I am not going to debate whether social workers and occupational therapists are the right people to be involved in the assessment decisions other than to say that the ultimate responsibility lies with the Director of Social Services for the responsible local authority and that he or she will be accountable if a bad decision is made. You say that “more and more people are being means tested and made to pay for care which was previously deemed the responsibility of the NHS”. But the important issue is whether the decisions are correct in the vast majority of cases and if so then the change of policy was justified in my opinion. The means test will ensure that only people who can clearly afford it will be required to make a financial contribution. It also means that care home capacity is used more efficiently so that nursing homes and hospitals [which are under pressure] are not being used to accommodate people who could safely live in a residential care home. If the manager of a care home considers that the care and treatment of one of the residents requires a different approach then I am sure there is a mechanism for them to raise that with the placing local authority or the resident’s doctor.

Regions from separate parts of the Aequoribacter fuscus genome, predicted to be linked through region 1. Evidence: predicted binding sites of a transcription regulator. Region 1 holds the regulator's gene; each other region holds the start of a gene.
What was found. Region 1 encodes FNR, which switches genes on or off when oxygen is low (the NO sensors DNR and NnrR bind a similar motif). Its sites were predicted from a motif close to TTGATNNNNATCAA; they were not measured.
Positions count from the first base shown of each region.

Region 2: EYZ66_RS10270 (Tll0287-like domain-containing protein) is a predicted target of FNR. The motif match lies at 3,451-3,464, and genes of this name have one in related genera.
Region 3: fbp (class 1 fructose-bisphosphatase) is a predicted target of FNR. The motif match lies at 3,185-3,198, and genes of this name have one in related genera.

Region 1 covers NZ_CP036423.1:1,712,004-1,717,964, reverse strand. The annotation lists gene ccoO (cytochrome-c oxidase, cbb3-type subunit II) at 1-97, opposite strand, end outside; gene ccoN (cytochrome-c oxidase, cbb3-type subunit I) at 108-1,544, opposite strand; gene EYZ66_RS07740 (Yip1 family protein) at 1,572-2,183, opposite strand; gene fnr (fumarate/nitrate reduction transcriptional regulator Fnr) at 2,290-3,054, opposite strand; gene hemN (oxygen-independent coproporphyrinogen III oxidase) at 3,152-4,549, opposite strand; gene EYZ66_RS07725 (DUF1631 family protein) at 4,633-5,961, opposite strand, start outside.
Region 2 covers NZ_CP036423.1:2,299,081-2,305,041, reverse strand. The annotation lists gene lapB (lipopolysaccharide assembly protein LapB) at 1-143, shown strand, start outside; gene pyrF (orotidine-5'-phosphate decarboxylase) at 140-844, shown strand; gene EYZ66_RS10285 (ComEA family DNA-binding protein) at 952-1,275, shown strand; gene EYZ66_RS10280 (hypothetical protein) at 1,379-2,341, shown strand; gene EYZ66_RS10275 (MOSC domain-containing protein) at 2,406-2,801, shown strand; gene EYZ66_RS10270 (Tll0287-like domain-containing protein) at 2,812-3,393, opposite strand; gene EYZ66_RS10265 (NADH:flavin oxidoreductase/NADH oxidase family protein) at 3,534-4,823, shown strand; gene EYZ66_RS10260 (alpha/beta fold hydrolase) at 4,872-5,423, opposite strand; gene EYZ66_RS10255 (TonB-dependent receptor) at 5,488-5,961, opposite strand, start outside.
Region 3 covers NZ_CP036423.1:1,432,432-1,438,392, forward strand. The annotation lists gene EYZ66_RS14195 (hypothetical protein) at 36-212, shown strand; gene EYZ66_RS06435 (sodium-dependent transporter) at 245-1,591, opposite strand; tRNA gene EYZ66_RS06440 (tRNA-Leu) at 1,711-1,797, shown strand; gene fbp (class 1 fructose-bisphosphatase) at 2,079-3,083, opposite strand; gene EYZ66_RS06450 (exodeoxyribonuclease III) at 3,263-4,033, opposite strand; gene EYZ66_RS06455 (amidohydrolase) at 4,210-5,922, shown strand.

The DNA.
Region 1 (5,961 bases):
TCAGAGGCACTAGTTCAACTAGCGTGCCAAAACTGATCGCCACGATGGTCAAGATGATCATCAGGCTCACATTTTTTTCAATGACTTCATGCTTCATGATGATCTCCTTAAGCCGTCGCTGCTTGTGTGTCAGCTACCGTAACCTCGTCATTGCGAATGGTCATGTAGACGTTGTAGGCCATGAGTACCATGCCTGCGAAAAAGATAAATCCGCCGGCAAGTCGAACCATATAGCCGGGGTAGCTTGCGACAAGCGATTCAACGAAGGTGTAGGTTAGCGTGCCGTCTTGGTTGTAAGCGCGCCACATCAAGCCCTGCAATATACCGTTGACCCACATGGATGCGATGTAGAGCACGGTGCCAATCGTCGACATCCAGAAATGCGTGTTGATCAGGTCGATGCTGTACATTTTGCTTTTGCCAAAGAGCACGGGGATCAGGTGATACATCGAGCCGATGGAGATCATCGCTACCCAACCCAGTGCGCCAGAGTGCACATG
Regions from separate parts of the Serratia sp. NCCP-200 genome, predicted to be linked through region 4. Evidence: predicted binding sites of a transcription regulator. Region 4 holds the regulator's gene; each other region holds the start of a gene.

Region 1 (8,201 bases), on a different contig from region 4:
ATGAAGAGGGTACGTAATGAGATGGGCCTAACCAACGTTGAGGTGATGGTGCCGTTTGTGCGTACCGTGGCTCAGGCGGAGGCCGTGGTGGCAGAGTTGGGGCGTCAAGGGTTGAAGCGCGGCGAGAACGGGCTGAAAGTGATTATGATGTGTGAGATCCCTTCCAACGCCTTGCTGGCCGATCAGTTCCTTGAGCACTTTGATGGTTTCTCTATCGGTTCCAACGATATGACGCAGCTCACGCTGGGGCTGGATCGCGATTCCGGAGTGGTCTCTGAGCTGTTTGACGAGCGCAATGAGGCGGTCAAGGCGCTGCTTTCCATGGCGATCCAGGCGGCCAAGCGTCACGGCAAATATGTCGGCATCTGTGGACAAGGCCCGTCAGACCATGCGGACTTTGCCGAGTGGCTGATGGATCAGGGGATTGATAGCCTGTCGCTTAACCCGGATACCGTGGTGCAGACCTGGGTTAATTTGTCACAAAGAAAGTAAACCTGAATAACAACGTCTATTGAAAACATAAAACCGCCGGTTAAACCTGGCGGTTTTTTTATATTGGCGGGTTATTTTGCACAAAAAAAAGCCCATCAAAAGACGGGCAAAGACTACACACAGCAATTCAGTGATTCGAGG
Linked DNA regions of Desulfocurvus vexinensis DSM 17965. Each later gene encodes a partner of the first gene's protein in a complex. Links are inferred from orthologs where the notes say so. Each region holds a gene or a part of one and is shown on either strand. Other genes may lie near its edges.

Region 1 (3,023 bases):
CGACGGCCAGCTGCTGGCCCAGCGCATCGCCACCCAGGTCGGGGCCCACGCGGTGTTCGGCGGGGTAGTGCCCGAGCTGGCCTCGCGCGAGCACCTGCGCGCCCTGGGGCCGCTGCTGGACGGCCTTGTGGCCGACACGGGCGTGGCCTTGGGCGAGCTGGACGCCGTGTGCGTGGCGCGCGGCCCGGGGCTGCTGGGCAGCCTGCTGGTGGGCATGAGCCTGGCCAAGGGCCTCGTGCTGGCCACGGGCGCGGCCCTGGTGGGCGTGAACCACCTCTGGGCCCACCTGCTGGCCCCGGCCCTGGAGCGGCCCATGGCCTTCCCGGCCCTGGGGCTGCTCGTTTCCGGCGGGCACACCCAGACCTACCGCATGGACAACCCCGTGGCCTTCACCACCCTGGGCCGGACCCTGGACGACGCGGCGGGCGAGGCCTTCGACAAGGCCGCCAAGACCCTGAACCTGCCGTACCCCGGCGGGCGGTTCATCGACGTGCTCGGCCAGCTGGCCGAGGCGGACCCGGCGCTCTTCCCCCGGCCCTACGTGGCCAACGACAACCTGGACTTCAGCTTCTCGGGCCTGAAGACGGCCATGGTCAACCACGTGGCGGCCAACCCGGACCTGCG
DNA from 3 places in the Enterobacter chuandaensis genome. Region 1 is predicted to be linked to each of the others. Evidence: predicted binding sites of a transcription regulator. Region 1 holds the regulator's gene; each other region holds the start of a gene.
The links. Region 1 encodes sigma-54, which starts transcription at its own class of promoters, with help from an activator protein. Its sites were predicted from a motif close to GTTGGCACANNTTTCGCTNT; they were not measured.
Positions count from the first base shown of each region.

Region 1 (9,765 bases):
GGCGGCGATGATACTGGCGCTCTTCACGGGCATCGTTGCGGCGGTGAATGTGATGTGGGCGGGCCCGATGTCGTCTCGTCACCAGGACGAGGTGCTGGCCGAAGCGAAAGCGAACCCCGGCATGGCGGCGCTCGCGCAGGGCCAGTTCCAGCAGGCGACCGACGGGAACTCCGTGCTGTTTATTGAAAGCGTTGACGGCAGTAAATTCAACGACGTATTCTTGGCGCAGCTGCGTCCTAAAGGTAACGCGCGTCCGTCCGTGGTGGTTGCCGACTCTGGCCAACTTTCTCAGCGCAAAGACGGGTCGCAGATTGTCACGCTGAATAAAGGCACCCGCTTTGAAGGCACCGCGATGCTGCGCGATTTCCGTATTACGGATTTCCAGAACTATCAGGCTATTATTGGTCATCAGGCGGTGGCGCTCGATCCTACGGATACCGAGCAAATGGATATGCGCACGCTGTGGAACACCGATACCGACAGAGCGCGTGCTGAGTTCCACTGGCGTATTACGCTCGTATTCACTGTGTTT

Dear John, in essence everything you say makes sense and when this system was first introduced to us in 1996 we were assured of the Medical involvement to which you refer takes precedent in this system as for many years previous to this system it was only the GPs and the Hospital doctors who were considered competent to make such an important decision, these promises never materialised and for a short time Nurses were used,this system was strenuously opposed by GPs and Nursing Care Homes ,all opposition was ignored and subsequently even the Nurses were replaced by Occupational Therapist with a Social Worker making the initial assessment .No Doctors are now involved in this process. I hope that now you are aware of the real situation yo will understand when I say that,in my opinion this system is not fit for purpose.I leave for others to explain how this system has evolved and why it has evolved all I will say is that Nursing Homes and Doctors were not party to it.